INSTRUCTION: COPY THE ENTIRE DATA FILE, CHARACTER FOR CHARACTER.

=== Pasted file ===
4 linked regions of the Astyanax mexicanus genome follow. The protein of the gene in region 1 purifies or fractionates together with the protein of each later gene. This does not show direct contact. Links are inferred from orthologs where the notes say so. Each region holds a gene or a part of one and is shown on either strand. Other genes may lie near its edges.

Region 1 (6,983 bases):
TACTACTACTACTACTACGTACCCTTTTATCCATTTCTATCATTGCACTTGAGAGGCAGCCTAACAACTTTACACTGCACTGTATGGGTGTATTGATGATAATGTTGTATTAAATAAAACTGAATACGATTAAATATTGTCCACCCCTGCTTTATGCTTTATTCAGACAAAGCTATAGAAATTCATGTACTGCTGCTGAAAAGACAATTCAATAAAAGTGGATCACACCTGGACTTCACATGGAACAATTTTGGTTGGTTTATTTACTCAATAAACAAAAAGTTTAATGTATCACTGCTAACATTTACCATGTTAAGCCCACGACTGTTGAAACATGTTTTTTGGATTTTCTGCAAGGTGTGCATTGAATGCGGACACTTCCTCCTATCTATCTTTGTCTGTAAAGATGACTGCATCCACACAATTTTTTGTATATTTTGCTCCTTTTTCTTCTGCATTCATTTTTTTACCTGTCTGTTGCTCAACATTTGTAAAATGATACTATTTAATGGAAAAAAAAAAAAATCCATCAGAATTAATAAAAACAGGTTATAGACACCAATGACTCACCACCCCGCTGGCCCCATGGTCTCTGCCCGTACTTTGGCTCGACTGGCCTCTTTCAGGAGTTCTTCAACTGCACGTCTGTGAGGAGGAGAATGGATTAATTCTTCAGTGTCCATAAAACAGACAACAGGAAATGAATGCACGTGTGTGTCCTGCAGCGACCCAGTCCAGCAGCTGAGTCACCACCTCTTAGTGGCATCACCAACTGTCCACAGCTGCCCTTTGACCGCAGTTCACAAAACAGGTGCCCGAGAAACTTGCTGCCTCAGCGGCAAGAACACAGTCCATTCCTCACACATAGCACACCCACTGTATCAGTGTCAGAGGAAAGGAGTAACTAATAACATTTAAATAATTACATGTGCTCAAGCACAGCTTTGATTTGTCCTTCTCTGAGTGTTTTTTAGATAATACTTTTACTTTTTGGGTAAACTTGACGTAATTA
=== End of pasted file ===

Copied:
4 linked regions of the Astyanax mexicanus genome follow. The protein of the gene in region 1 purifies or fractionates together with the protein of each later gene. This does not show direct contact. Links are inferred from orthologs where the notes say so. Each region holds a gene or a part of one and is shown on either strand. Other genes may lie near its edges.

Region 1 (6,983 bases):
TACTACTACTACTACTACGTACCCTTTTATCCATTTCTATCATTGCACTTGAGAGGCAGCCTAACAACTTTACACTGCACTGTATGGGTGTATTGATGATAATGTTGTATTAAATAAAACTGAATACGATTAAATATTGTCCACCCCTGCTTTATGCTTTATTCAGACAAAGCTATAGAAATTCATGTACTGCTGCTGAAAAGACAATTCAATAAAAGTGGATCACACCTGGACTTCACATGGAACAATTTTGGTTGGTTTATTTACTCAATAAACAAAAAGTTTAATGTATCACTGCTAACATTTACCATGTTAAGCCCACGACTGTTGAAACATGTTTTTTGGATTTTCTGCAAGGTGTGCATTGAATGCGGACACTTCCTCCTATCTATCTTTGTCTGTAAAGATGACTGCATCCACACAATTTTTTGTATATTTTGCTCCTTTTTCTTCTGCATTCATTTTTTTACCTGTCTGTTGCTCAACATTTGTAAAATGATACTATTTAATGGAAAAAAAAAAAAATCCATCAGAATTAATAAAAACAGGTTATAGACACCAATGACTCACCACCCCGCTGGCCCCATGGTCTCTGCCCGTACTTTGGCTCGACTGGCCTCTTTCAGGAGTTCTTCAACTGCACGTCTGTGAGGAGGAGAATGGATTAATTCTTCAGTGTCCATAAAACAGACAACAGGAAATGAATGCACGTGTGTGTCCTGCAGCGACCCAGTCCAGCAGCTGAGTCACCACCTCTTAGTGGCATCACCAACTGTCCACAGCTGCCCTTTGACCGCAGTTCACAAAACAGGTGCCCGAGAAACTTGCTGCCTCAGCGGCAAGAACACAGTCCATTCCTCACACATAGCACACCCACTGTATCAGTGTCAGAGGAAAGGAGTAACTAATAACATTTAAATAATTACATGTGCTCAAGCACAGCTTTGATTTGTCCTTCTCTGAGTGTTTTTTAGATAATACTTTTACTTTTTGGGTAAACTTGACGTAATTA